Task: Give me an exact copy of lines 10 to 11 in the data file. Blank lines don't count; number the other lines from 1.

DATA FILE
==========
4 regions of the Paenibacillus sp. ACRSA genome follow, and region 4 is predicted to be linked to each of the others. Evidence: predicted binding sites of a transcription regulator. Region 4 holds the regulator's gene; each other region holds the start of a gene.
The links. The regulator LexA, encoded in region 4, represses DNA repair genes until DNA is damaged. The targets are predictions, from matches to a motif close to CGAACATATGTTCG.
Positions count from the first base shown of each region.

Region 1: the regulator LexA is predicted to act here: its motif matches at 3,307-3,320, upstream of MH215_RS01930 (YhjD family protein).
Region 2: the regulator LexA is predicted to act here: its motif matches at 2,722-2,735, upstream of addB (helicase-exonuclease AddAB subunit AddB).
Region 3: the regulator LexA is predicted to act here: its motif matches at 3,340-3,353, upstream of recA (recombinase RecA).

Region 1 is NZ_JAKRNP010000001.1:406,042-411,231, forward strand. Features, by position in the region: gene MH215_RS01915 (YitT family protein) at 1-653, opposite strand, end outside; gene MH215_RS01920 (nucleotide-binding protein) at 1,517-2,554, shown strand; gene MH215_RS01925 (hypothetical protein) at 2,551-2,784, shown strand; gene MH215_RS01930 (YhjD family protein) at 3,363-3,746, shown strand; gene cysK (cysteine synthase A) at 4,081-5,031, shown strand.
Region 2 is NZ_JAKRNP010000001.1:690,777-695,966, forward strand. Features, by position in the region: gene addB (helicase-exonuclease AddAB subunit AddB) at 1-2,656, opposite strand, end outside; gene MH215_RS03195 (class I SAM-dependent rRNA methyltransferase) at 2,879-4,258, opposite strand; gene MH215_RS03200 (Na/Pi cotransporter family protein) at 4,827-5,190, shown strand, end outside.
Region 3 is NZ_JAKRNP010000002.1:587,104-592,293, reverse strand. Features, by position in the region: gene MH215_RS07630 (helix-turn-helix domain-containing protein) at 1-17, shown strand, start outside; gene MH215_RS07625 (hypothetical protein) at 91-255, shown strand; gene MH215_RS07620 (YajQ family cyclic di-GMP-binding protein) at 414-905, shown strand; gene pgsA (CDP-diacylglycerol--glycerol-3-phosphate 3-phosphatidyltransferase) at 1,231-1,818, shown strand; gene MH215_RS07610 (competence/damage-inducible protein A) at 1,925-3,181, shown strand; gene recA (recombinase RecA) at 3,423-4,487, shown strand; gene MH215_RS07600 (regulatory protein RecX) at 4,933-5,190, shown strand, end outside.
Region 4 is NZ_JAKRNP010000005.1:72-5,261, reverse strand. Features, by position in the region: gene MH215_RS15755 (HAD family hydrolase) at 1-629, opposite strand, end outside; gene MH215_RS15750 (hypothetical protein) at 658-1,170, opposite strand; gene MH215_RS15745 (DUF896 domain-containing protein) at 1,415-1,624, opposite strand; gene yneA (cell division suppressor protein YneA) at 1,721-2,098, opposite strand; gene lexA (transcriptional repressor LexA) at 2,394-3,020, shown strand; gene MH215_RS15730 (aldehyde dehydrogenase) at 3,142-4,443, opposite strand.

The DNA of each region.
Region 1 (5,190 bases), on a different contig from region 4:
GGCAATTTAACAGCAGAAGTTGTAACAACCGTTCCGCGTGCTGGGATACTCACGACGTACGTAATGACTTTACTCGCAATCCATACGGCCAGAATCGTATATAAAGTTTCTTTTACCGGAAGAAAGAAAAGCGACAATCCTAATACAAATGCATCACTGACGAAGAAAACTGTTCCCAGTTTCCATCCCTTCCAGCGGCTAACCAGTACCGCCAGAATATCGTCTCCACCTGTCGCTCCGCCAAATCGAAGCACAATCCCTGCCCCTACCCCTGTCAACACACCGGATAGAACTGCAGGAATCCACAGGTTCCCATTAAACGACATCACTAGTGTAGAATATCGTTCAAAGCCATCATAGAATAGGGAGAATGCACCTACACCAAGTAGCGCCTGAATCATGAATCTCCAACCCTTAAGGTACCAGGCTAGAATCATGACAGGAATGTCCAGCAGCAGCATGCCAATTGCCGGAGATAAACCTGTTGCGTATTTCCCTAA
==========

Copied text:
Region 4 is NZ_JAKRNP010000005.1:72-5,261, reverse strand. Features, by position in the region: gene MH215_RS15755 (HAD family hydrolase) at 1-629, opposite strand, end outside; gene MH215_RS15750 (hypothetical protein) at 658-1,170, opposite strand; gene MH215_RS15745 (DUF896 domain-containing protein) at 1,415-1,624, opposite strand; gene yneA (cell division suppressor protein YneA) at 1,721-2,098, opposite strand; gene lexA (transcriptional repressor LexA) at 2,394-3,020, shown strand; gene MH215_RS15730 (aldehyde dehydrogenase) at 3,142-4,443, opposite strand.

The DNA of each region.